Practitioners of the Dark Arts utilize the skills they've learned in various ways, from casting spells to scrying to communicating with the dead, but only the bravest black magic users attempt a ritual of summoning.

Summoning opens a doorway to our world and there's no way of knowing what sort of creature will come storming through that doorway, but Claire the witch knows exactly what kind of demon she wants to import. If only she hadn't run out of troll fat...

(YouTube Link)

The Summoning was created by Australian artist Elyse Castro and released by Sony Pictures Animation and Frederator Studios on their Cartoon Hangover YouTube channel.

-Via Laughing Squid


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Rare Photograph of Billy the Kid Found at a Flea Market

For a hundred years or so, there was only one known photograph of William Bonney, also known as Billy the Kid. Two years ago, a second one surfaced of the outlaw playing croquet at a wedding. Frank Abrams, an attorney in North Carolina, saw that story and thought about a tintype he'd purchased for $10 at a flea market a few years earlier. It showed five cowboys posing as a group. Looking through other pictures of the Old West, Abrams was shocked to see a resemblance between the man at the right end of the group and Pat Garrett, the lawman who ultimately killed Billy the Kid. That made him wonder if the man appearing second from the left might be Billy himself.

Believing that his tintype photo might show the foes in happier times, Abrams spent months consulting with forensic analysts and professors, who confirmed that the photo likely depicts Billy the Kid and Garrett, according to Kim Vallez of Albuquerque’s KQRE News. A handwriting expert in Texas also matched a signature on the image to ten known samples of Garrett’s handwriting, reports Terry Tang of the Associated Press.

The 2015 image of Billy the Kid was valued at $5 million. Experts believe that the new picture with Garrett could fetch even more money. Read about the newly-discovered photograph of Billy the Kid, and about the relationship between him and Pat Garrett at Smithsonian.


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R. Crumb's Early Days As An Illustrator For American Greetings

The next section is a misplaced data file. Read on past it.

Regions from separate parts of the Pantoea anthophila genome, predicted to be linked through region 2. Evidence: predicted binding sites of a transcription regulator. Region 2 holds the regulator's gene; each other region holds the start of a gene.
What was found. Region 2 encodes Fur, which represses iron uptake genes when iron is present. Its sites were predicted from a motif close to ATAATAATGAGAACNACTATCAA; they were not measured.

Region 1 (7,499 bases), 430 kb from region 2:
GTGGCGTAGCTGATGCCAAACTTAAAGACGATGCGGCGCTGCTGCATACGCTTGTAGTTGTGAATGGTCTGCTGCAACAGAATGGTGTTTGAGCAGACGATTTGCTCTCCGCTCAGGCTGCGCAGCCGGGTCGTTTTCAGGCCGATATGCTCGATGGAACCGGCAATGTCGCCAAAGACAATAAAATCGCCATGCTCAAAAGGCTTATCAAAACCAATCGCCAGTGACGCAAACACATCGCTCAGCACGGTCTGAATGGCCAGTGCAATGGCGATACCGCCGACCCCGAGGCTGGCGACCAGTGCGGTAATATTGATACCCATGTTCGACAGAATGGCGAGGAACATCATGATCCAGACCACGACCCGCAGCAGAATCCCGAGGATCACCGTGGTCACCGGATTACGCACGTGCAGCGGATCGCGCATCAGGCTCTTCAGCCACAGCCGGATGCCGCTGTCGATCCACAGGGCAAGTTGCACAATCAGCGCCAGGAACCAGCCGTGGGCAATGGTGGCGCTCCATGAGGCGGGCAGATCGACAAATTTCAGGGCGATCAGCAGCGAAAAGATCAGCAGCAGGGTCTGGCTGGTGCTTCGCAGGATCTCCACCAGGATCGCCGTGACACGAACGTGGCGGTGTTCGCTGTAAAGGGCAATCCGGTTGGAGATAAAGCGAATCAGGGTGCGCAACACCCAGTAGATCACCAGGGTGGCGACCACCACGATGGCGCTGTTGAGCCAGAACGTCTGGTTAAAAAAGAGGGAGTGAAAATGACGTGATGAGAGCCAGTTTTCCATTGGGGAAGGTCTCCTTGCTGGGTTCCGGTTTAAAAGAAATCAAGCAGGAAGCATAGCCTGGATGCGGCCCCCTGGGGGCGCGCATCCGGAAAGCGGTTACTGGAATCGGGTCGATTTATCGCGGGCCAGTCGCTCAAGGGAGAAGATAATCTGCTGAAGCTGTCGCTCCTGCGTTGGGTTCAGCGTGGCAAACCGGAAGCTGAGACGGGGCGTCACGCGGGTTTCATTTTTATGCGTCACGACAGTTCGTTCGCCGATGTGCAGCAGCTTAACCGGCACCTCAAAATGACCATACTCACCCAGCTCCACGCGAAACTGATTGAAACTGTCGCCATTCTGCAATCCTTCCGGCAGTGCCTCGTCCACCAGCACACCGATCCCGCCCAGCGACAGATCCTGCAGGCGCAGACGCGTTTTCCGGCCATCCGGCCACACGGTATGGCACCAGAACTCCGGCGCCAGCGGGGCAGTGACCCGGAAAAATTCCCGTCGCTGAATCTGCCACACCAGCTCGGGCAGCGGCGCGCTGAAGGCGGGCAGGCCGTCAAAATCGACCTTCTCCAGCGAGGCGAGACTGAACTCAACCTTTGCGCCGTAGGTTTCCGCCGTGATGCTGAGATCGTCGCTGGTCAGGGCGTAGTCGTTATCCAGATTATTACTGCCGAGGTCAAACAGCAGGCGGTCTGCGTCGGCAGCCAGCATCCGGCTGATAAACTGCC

Robert Crumb is a comic art pioneer, a trailblazer in the world of indie comix and one of America's most famous illustrators, but before he became the Big Cheese R. Crumb had to join the rat race just like everyone else.

At nineteen Crumb's art skills landed him a job designing cards at the American Greetings company in Cleveland, Ohio, where he met Harvey Pekar and other artists who inspired him to get out there and try to get paid for his comics.

Crumb's cards feature his signature art style minus all the pervy and drug-themed material found in his underground comix, and even though he didn't really dig the job the experience helped shape him as an artist:

Of all the big cities I’ve been in, Cleveland’s about the deadest or something. But that’s only in certain ways. In other ways I really like Cleveland, ya know? It’s like the lowest common denominator or something. Like you can get right down to basics here or something. Like in Chicago, Milwaukee, or Detroit or Denver or a lot of other towns, I can get a lot of attention from people who appreciate artists. Like I get a lot of ego build-up that way, but Cleveland’s a big dumb town.

I was here off and on for three or four years. I came here when I was nineteen after I left home to look for a job and to live with my friend Marty Pahls, and I was here like two weeks and got a job with American Greetings doing color separations. So I worked in the color separations department for about a year and then I was promoted to the Hi Brow department for about a year and then I got married and went to Europe and came back and worked American greetings again for about two months and then I decided to f@#k Cleveland and went to New York to try to make it big in New York.

I was there for nine months and I said f@#k New York and came back to Cleveland. Worked in Cleveland for about another eight months or something and then I went to San Francisco.

The boss kept telling me my drawing was too grotesque. He got me to draw this cute stuff, which influenced by technique, and even now my work has this cuteness about it.

Read more about R. Crumb's career as a greeting card artist at Dangerous Minds


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Weightless: Jean-Baptiste Chandelier

Jean-Baptiste Chandelier is a professional paraglider and videographer. This video shows him flying in places one shouldn't go and performing stunts one shouldn't attempt -at least without extensive training, legal permits, a safety crew, and some prudent Photoshoppery.

(YouTube link)

It's a beautiful video, and will make you feel uplifted for a while. And in case you missed the many ad placements, Chandelier is sponsored by Adidas. The song is "My Silver Lining" by First Aid Kit. -via reddit


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Start The Season Of Partying Off Right With A Festive New NeatoShop T-Shirt

T-Wrecked by Alan Bao

The holiday season is all about getting together with friends and family, enjoying the company of others and having a good old time- in other words the holidays are all about partying!

If you're a party animal who likes to show up in a shirt that makes a statement then you should head to the NeatoShop and grab a fun new shirt or hoodie that'll make you the toast of the town!

Not everyone looks forward to the holiday season

Merry Forking Christmas (White),Xmas T-shirt,Funny Jumper Humor Gift by Fizzy Bat

But if you fight hard to keep your spirits bright

You Gotta Fight by Rocky Davies

Then you'll spread the holiday sunshine wherever you go!

Solar System Pun by Cafe Pretzel

Continue reading

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10 Things You Didn’t Know about Willy Wonka and the Chocolate Factory